In July 2011 it is reported that he might consider running for the 2011 Irish Presidential election with the backing of Sinn Féin and the United Left Alliance. A Sinn Féin source confirms there has been “very informal discussions” and that Ballagh’s nomination is “a possibility” but “very loose at this stage.” However, on July 25 Ballagh rules out running in the election, saying that he has never considered being a candidate. His discussions with the parties had been about the election “in general” and he has no ambitions to run for political office.

That same month, Ballagh breaks ranks with his colleagues in the travelling production of Riverdance in their decision to perform in Israel. He is an active member of the Ireland Palestine Solidarity Campaign, which insists that artists and academics participate in boycotts of Israeli businesses and cultural institutions.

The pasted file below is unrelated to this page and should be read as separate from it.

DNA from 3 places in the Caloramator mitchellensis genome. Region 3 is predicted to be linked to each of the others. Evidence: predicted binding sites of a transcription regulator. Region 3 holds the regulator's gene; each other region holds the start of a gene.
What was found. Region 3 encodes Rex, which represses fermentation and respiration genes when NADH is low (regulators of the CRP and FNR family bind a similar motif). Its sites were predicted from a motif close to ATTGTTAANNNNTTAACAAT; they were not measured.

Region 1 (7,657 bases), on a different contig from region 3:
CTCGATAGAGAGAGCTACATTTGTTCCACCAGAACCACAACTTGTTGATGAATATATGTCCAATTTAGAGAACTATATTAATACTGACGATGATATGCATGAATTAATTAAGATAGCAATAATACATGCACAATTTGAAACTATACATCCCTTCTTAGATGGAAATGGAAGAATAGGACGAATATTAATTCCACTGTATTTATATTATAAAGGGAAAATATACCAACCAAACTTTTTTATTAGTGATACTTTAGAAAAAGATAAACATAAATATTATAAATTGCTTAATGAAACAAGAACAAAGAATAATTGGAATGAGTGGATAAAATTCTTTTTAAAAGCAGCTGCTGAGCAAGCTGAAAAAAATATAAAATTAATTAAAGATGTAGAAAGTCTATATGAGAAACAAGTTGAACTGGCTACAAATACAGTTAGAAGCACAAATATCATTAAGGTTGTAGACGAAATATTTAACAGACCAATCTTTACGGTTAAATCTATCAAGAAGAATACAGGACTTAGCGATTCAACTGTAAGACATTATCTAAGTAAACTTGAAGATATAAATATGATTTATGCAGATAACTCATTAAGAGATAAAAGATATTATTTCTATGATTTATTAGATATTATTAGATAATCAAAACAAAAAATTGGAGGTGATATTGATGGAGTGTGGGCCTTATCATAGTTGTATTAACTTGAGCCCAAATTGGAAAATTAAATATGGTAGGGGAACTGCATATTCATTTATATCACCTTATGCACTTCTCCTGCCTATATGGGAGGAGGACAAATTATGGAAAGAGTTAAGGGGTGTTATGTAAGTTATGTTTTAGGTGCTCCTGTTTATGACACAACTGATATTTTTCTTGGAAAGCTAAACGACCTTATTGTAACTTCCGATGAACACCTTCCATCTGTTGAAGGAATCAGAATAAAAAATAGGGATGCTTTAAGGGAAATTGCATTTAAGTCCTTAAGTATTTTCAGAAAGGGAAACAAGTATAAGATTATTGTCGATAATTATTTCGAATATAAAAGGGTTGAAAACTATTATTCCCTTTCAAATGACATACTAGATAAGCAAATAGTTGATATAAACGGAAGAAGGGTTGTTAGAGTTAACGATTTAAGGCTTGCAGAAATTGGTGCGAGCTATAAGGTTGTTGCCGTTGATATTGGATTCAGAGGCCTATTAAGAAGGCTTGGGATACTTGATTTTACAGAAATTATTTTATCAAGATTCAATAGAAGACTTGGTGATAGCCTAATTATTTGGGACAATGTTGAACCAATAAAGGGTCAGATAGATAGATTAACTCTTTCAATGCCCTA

In July 2012, Ballagh says he is “ashamed and profoundly depressed” at the en masse closure of Irish galleries and museums. He cites an example of some Americans and Canadians on holiday in Ireland. “They described most of the National Gallery as being closed along with several rooms in the Hugh Lane Gallery. I’m glad they didn’t bother going out to the Museum of Modern Art in Kilmainham because that’s closed too. At the point I met them, they were returning from Galway where they had found the Nora Barnacle Museum closed too.” He condemns the hypocrisy of political leaders, saying, “I know arts funding is not a big issue for people struggling to put food on the table but we are talking about the soul of the nation.”

Advertisements


Leave a comment

Birth of Artist William Conor

Artist William Conor is born on May 6, 1881 in the Old Lodge Road area of north Belfast, the son of a wrought-iron worker.